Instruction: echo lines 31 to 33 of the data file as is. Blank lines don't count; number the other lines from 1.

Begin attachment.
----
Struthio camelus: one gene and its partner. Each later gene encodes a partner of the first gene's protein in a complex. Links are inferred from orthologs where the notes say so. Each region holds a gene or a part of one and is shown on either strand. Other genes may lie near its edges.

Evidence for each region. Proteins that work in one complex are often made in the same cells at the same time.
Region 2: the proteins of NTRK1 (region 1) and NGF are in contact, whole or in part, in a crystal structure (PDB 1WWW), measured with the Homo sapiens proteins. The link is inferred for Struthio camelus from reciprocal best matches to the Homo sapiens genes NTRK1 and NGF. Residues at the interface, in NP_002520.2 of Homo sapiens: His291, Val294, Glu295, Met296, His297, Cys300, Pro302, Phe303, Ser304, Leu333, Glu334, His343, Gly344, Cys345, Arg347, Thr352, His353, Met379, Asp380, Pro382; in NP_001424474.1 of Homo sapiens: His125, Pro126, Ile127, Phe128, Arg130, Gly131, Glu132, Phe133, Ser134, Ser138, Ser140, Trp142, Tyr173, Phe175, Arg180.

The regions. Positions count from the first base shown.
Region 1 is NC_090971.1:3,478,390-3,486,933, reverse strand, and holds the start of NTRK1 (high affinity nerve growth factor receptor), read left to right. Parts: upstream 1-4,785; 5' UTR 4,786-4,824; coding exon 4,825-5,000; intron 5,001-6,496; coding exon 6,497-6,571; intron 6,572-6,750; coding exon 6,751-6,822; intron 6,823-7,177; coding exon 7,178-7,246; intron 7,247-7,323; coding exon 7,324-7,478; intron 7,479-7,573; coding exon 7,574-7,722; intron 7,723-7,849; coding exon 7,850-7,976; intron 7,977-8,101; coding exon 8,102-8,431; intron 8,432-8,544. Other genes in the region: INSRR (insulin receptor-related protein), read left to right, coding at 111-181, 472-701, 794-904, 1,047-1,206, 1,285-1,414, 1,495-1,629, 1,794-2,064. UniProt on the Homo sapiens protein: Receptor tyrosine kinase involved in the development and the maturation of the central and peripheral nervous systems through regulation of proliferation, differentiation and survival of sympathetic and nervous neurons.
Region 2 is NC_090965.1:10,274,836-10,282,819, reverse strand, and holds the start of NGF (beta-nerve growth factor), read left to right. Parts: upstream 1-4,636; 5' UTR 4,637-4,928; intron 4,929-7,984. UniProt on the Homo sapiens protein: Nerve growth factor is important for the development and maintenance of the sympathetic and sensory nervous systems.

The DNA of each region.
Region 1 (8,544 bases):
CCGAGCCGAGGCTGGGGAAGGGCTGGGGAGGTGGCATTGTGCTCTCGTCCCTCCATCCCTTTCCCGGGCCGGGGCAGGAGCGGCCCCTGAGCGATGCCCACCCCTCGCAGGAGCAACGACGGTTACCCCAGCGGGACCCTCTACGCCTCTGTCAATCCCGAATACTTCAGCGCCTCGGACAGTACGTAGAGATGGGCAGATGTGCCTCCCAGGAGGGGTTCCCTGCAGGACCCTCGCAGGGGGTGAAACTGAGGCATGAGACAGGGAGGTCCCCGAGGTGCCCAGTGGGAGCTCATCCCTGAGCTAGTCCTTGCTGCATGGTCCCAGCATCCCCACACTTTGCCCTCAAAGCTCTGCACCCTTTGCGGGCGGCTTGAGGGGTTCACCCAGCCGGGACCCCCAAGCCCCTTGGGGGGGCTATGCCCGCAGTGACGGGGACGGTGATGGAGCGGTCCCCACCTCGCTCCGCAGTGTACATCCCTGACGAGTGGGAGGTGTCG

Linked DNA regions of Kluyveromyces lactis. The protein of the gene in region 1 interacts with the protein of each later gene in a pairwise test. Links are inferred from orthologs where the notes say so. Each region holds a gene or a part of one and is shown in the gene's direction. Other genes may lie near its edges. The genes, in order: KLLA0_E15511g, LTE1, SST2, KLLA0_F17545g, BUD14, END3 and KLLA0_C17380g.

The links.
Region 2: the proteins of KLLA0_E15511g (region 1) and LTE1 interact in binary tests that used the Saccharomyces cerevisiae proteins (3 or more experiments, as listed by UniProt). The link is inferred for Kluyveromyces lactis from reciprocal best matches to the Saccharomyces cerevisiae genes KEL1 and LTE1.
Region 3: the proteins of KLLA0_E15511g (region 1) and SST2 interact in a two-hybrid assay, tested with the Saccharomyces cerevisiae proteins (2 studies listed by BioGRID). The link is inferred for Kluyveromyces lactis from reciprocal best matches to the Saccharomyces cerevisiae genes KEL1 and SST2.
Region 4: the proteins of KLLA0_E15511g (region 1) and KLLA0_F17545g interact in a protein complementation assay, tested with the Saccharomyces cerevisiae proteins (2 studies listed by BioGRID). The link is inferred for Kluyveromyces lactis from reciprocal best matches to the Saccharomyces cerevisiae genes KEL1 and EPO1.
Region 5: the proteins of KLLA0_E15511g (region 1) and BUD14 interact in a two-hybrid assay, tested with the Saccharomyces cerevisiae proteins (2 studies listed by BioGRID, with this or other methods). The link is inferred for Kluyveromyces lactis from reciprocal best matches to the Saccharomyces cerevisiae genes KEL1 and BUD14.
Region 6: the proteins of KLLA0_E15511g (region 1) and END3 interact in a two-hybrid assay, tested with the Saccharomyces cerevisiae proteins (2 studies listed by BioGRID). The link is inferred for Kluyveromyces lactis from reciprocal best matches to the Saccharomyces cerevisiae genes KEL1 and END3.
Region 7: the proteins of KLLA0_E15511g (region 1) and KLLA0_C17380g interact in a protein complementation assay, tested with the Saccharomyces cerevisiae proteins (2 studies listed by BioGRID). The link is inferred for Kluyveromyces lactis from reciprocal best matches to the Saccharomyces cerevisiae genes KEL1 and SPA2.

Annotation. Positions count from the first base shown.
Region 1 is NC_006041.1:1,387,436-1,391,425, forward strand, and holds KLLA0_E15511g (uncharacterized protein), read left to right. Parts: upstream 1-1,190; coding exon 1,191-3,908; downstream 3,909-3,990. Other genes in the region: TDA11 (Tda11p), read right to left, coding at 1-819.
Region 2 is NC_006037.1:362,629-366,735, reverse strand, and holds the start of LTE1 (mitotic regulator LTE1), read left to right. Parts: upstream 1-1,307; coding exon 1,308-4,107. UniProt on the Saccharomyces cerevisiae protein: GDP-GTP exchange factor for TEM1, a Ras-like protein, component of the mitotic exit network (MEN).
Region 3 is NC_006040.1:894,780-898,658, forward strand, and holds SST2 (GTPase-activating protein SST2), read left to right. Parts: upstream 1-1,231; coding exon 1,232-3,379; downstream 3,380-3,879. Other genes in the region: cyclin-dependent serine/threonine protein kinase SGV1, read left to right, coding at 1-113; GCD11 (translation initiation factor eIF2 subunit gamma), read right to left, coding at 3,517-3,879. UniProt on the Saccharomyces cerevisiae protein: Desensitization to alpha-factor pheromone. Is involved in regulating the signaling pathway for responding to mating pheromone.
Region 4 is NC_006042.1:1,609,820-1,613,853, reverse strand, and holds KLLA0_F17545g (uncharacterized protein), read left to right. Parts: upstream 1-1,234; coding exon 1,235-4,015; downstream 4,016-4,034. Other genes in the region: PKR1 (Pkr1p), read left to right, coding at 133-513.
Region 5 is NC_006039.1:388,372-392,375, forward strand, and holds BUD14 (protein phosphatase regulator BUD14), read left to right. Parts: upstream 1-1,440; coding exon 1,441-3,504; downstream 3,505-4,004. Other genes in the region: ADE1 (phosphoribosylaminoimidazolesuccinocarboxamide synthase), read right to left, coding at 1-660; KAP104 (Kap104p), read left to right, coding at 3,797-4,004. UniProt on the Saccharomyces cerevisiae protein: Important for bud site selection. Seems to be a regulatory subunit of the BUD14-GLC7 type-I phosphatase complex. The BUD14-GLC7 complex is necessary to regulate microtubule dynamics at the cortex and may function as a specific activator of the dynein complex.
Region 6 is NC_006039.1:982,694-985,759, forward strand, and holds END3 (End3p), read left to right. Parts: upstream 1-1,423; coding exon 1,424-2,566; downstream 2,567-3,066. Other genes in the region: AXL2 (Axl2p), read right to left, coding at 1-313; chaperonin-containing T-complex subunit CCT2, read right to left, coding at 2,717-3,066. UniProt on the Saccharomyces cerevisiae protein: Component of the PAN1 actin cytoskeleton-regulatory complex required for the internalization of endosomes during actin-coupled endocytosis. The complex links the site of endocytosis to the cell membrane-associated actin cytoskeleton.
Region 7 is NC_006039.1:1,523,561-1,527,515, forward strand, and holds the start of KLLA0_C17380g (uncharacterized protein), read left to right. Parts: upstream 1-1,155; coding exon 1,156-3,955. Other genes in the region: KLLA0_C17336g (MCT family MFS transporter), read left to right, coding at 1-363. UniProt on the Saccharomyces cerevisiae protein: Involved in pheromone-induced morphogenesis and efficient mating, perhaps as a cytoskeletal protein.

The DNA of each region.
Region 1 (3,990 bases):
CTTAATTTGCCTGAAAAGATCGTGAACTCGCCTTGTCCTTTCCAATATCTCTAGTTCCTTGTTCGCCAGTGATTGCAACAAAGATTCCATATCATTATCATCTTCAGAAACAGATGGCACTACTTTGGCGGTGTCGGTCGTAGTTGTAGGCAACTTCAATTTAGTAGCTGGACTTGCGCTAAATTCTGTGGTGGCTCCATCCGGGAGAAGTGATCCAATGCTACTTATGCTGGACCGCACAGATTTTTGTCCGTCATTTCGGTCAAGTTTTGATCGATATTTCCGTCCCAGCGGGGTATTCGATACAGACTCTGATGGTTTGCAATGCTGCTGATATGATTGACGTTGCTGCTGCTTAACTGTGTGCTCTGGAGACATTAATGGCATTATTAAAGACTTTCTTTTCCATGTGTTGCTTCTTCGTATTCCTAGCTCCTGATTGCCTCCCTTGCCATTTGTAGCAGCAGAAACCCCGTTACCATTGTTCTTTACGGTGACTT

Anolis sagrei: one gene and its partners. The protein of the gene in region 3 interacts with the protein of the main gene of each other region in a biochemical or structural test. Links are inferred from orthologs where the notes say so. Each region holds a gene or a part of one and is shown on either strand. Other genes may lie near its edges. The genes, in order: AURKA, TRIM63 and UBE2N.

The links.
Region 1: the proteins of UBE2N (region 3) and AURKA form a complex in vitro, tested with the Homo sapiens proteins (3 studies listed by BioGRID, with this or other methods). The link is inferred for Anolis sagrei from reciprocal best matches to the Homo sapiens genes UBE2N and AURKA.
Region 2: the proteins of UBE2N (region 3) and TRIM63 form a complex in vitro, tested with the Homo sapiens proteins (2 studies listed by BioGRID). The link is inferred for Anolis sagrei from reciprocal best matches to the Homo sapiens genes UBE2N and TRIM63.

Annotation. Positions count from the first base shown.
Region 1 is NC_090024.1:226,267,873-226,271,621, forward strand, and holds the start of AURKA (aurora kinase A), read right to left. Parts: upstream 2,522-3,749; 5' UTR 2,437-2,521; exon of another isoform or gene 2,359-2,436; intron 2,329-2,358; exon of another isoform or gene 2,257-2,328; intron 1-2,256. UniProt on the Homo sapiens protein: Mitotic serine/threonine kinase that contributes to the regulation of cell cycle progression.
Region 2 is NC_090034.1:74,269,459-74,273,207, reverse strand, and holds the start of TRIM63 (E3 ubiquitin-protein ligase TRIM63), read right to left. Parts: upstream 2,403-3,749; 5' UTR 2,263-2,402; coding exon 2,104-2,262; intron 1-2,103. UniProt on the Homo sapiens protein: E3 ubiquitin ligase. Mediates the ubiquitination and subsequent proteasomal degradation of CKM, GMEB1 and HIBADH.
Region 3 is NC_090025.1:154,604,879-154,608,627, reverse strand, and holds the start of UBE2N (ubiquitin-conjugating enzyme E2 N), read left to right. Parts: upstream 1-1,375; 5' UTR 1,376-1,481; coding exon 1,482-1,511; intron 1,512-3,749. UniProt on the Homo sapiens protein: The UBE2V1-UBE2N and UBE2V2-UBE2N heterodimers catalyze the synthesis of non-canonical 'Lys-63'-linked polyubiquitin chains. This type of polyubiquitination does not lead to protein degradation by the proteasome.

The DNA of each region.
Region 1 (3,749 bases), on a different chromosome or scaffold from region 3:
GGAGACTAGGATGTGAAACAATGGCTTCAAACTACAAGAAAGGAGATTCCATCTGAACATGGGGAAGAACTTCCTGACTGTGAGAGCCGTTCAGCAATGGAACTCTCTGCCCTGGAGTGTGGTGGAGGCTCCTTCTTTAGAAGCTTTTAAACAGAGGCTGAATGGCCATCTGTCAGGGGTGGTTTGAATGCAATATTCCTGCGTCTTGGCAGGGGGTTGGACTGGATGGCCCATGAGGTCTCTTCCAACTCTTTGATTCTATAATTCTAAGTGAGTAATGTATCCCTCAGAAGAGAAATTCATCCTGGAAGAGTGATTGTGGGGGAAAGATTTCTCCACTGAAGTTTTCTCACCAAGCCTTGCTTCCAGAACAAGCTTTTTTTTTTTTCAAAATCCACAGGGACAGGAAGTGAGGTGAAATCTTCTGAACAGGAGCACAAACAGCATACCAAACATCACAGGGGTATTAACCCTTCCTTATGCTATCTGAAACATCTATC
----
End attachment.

Region 1: the proteins of UBE2N (region 3) and AURKA form a complex in vitro, tested with the Homo sapiens proteins (3 studies listed by BioGRID, with this or other methods). The link is inferred for Anolis sagrei from reciprocal best matches to the Homo sapiens genes UBE2N and AURKA.
Region 2: the proteins of UBE2N (region 3) and TRIM63 form a complex in vitro, tested with the Homo sapiens proteins (2 studies listed by BioGRID). The link is inferred for Anolis sagrei from reciprocal best matches to the Homo sapiens genes UBE2N and TRIM63.

Annotation. Positions count from the first base shown.